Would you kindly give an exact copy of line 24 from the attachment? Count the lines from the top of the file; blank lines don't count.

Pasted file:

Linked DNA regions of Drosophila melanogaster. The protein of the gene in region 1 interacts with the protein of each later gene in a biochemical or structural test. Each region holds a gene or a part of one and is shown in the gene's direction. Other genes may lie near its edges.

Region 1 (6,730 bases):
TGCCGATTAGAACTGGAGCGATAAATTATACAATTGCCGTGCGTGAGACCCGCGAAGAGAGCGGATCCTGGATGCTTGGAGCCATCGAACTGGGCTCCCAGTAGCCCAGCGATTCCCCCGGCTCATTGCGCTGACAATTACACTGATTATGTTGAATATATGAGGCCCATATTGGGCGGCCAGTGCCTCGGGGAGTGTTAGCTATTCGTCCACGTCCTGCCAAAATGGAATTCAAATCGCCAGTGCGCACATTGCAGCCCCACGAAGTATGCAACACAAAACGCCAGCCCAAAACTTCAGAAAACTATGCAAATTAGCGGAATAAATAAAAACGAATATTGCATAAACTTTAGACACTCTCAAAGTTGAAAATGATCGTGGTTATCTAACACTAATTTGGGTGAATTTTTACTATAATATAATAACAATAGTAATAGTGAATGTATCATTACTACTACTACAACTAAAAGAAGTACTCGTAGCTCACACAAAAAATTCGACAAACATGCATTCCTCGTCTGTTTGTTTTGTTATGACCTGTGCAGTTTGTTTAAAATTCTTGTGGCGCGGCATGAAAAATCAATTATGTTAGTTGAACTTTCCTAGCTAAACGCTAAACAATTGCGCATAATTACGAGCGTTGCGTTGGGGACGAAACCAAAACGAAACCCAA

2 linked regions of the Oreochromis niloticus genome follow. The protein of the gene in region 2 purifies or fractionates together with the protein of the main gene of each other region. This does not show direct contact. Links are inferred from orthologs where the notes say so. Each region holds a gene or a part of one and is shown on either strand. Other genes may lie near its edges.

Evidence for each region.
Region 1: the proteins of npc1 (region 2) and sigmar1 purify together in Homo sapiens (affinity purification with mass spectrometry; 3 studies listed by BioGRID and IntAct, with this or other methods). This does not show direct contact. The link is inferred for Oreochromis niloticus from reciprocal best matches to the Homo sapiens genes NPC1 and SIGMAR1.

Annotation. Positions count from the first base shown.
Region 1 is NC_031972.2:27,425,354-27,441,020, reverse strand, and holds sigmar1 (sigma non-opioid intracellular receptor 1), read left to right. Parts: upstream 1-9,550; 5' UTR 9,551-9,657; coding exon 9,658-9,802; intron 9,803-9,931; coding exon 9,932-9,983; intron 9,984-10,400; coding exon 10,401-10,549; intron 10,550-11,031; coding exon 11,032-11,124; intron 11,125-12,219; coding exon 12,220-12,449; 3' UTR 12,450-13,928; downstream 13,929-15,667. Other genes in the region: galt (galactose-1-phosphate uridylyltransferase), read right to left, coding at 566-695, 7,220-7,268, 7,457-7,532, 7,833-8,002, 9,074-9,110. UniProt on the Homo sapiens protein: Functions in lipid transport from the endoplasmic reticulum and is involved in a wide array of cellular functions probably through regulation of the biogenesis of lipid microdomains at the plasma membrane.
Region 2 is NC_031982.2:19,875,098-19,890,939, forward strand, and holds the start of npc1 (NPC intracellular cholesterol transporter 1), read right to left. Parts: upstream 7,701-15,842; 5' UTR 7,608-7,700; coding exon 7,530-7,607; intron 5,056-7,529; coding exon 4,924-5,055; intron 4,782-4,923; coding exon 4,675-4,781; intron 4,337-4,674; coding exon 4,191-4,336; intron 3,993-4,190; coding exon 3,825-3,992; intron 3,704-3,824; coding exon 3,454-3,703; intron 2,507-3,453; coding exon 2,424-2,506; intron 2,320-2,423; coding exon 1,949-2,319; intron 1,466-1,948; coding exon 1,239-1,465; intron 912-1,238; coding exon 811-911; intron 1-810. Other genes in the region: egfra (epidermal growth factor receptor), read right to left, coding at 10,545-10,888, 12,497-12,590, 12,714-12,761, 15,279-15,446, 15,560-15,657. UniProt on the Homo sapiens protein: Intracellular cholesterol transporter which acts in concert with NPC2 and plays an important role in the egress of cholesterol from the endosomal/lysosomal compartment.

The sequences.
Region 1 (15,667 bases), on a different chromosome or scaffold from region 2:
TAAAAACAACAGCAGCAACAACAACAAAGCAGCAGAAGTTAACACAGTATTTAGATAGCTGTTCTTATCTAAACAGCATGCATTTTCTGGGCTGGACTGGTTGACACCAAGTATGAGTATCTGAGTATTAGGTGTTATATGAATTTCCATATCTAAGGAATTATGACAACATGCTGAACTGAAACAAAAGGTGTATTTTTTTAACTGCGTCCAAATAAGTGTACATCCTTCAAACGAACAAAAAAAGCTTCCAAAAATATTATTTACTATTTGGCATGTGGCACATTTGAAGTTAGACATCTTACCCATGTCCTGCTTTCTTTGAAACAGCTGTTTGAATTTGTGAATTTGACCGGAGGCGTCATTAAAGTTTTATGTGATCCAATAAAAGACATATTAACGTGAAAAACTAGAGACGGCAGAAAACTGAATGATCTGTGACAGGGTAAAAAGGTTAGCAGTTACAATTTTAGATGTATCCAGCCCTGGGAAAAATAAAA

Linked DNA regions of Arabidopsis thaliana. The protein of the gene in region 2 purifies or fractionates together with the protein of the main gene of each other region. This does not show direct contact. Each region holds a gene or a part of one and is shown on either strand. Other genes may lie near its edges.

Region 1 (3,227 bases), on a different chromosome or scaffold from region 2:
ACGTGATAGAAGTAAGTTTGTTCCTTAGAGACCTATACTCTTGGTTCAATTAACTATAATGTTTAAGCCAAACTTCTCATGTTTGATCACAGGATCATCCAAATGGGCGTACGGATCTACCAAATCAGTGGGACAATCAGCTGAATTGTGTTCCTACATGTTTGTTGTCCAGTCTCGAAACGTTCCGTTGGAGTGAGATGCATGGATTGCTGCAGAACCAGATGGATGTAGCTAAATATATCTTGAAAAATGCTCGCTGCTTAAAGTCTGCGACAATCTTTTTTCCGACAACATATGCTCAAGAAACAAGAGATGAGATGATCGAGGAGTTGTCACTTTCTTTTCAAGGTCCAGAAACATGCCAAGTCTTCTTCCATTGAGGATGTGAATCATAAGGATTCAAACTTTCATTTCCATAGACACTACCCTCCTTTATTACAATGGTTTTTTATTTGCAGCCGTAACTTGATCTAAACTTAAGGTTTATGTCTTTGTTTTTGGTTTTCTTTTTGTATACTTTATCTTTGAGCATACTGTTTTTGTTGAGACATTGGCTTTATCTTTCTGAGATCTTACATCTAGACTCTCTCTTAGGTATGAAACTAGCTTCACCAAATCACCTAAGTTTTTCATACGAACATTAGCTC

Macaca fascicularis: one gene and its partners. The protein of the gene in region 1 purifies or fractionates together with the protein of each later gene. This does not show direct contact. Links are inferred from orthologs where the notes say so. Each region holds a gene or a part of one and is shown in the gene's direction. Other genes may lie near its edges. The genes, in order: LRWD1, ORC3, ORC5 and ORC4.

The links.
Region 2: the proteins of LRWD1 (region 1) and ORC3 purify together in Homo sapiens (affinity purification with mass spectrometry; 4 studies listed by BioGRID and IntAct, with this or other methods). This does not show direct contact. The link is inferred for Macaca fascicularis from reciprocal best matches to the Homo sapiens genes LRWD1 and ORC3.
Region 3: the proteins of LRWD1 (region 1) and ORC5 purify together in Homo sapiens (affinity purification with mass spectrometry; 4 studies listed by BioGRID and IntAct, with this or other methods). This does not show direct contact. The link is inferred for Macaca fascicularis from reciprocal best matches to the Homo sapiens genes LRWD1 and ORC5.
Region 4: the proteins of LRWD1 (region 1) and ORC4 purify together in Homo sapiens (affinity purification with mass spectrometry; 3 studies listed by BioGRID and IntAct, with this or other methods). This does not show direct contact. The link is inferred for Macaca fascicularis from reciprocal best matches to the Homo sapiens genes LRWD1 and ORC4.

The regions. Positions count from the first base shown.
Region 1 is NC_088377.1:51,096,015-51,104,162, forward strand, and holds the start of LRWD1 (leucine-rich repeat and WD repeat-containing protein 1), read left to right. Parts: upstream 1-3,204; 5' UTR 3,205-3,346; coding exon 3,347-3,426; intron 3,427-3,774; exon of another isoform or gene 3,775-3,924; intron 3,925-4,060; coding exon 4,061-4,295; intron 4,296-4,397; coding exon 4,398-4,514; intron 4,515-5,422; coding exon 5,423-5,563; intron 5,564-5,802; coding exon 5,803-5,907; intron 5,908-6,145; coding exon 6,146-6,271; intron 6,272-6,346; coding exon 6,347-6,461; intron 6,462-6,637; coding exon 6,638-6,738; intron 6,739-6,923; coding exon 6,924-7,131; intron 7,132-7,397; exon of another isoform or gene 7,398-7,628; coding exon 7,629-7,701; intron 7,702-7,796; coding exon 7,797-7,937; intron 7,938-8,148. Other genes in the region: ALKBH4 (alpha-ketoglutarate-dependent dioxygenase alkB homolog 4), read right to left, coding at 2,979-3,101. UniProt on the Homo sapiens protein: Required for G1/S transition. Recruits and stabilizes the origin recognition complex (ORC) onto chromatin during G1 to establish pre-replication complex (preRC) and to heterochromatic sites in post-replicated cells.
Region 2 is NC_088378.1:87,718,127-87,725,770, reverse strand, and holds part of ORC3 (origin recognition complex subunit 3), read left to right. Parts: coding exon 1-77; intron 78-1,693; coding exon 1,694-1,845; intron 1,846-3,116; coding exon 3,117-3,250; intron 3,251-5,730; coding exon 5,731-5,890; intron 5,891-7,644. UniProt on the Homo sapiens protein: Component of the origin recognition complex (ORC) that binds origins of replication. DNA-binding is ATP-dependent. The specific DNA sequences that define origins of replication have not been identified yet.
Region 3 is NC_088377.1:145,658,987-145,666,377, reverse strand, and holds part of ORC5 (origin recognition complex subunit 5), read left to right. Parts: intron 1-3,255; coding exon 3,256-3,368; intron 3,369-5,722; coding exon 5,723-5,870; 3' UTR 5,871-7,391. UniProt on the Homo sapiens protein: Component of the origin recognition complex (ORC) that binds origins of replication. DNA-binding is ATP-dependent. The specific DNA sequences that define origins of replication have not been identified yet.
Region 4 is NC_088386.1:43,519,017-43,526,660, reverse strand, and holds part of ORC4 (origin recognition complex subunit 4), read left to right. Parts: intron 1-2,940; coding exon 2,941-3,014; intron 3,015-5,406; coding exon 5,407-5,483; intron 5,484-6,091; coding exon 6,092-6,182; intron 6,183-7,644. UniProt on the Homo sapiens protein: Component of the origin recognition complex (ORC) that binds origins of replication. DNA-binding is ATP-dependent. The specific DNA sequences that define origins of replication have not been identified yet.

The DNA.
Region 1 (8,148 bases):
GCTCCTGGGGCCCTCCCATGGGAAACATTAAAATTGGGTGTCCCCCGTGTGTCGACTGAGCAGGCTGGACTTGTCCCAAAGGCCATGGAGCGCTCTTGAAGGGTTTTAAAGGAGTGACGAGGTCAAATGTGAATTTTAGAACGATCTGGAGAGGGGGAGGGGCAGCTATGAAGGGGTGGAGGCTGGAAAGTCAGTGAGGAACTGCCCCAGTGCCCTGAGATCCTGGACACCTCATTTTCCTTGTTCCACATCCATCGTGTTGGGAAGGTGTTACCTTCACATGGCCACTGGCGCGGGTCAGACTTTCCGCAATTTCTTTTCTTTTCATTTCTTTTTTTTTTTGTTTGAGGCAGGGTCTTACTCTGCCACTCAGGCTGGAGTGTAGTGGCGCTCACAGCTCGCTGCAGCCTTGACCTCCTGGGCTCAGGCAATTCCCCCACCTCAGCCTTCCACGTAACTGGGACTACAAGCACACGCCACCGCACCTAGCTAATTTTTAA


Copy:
Region 3 is NC_088377.1:145,658,987-145,666,377, reverse strand, and holds part of ORC5 (origin recognition complex subunit 5), read left to right. Parts: intron 1-3,255; coding exon 3,256-3,368; intron 3,369-5,722; coding exon 5,723-5,870; 3' UTR 5,871-7,391. UniProt on the Homo sapiens protein: Component of the origin recognition complex (ORC) that binds origins of replication. DNA-binding is ATP-dependent. The specific DNA sequences that define origins of replication have not been identified yet.